04 March 2010

BA Tries New Cost Measures

A great piece in the Beat this week on BA's new compensation program in the USA indicates a different tack by BA in its way to try and reform its business.

Having essentially rolled over on the issue of GDS fees - it is going after - let's call them softer targets. There is a lot of fodder in the battle with the Flight Attendants - who probably have lost the hearts and minds of the consumers. BA in my opinion now has the ascendancy in that battle. So now it is going after a revised compensation plan against the agency community. This time the US TMCs.

Given the importance of the business market to BA's bottom line (particularly after the disastrous 2009) this might be a risky strategy. Given the spring shoots now appearing in the USA - it would seem unwise to stifle the growth and upset this group of people. But perhaps it feels emboldened by the pending BAAAIB alliance approval and the resulting synergies - particularly in the business market to the UK. Given the relatively small footprint by Star on the UK - US market and the paucity of Skyteam flights (just 2 767s a day between LHR and JFK) perhaps they can throw their weight around.

However I do hope someone from the DoT is paying attention. The reduction/absence of competition on the Transatlantic run does seem to allow behavior like this.

This is my opinion and take it for what its worth


Jetstar Follows Ryanair Model - Attacks Airports

Jetstar which is the low cost airline of the Qantas Group (heck it even says so now on some of its planes like the A330s) has taken a leaf out of the Ryanair playbook in picking on airports.

After its very public spat with Darwin last year - it has now picked on a smaller airport - Rockhampton. Pulling out its big PR guns - the airline is now pulling flights and denouncing the airport pretty much as the devil incarnate.

What is rather funny in all this - as soon as it announced the decision to pull back on the Brisbane to Rockhampton route - its flights were immediately replaced by Tiger Oz. Oh yes and by QantasLink...

Go figure


IATA finally acknowledges LCC market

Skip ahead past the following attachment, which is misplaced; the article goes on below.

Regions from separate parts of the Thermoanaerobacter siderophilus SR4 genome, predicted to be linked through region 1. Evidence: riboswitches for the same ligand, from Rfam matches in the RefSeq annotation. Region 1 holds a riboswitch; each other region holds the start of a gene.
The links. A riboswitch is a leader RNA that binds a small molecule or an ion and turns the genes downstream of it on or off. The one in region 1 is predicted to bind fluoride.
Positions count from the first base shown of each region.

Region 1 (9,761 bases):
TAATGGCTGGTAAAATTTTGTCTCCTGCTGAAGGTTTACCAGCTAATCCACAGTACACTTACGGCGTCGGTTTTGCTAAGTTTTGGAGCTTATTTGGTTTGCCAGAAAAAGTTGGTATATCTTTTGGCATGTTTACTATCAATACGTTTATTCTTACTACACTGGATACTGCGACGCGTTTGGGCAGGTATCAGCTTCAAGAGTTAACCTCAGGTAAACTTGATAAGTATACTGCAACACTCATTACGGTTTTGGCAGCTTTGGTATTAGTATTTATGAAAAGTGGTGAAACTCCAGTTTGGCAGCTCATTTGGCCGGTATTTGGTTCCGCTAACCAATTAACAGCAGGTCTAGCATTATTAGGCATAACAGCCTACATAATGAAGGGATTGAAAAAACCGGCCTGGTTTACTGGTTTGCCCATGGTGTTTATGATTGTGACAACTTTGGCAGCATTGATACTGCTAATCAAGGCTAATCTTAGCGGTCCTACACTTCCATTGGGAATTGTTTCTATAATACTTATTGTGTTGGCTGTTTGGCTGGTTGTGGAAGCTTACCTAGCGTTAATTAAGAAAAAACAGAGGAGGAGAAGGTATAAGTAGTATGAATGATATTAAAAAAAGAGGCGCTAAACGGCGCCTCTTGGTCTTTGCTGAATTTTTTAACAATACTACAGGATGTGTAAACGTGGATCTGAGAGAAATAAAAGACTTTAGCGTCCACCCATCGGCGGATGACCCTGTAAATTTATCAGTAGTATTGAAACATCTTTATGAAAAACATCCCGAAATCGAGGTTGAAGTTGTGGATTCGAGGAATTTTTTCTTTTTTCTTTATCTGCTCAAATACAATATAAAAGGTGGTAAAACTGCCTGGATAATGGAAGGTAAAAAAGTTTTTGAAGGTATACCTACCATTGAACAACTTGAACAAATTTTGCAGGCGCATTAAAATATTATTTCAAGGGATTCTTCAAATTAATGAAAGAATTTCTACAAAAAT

Acknowledging that that there is actually a low cost airline model - IATA has (begrudgingly) started to include LCC statistics in its reporting. Don't believe me? I quote directly from IATA's stats:

"As IATA member airlines carry 93% of international traffic measured by RPKs, this change does not make a large difference in the statistics" IATA Jan 2009 Report. I think I bed to differ. The LCC model has a profound effect on airline statistics.

Interestingly IATA seems to only capture those pure LCC airlines. They so far admit that there is only 7% of total traffic being LCC. And this is where there is a pretty fundamental failure of the IATA statistical model. It measures that notional value RPK (RPMs). IE Revenue Passenger Miles. If for no other reason than everyone else uses passengers as a measure of total traffic it is high time that IATA woke up and started publishing some real data on passenger numbers.

IATA claims that LCC traffic is only "7%" of total traffic. Given that the vast majority of LCC passengers are short haul and only a smattering of long haul traffic this is starting to distort the figures. Let me illustrate this.

The total traffic worldwide (using ACI data) is estimated at 4.5 billion passengers these are actual landings and take offs. This number tends to be inflated as it includes and counts each passenger twice. One take off and one landing. So in my opinion there are actually around 2.2 billion actual worldwide passengers. (PSJs - for Passenger Segment Journeys). If we look at just one group - the ELFAA - European Low Fares Airlines Association which comprises: Vueling | easyJet | flybe | Jet2.com | Norwegian | Ryanair | Sky Europe | Sterling | Sverige Flyg | transavia.com | Wizz Air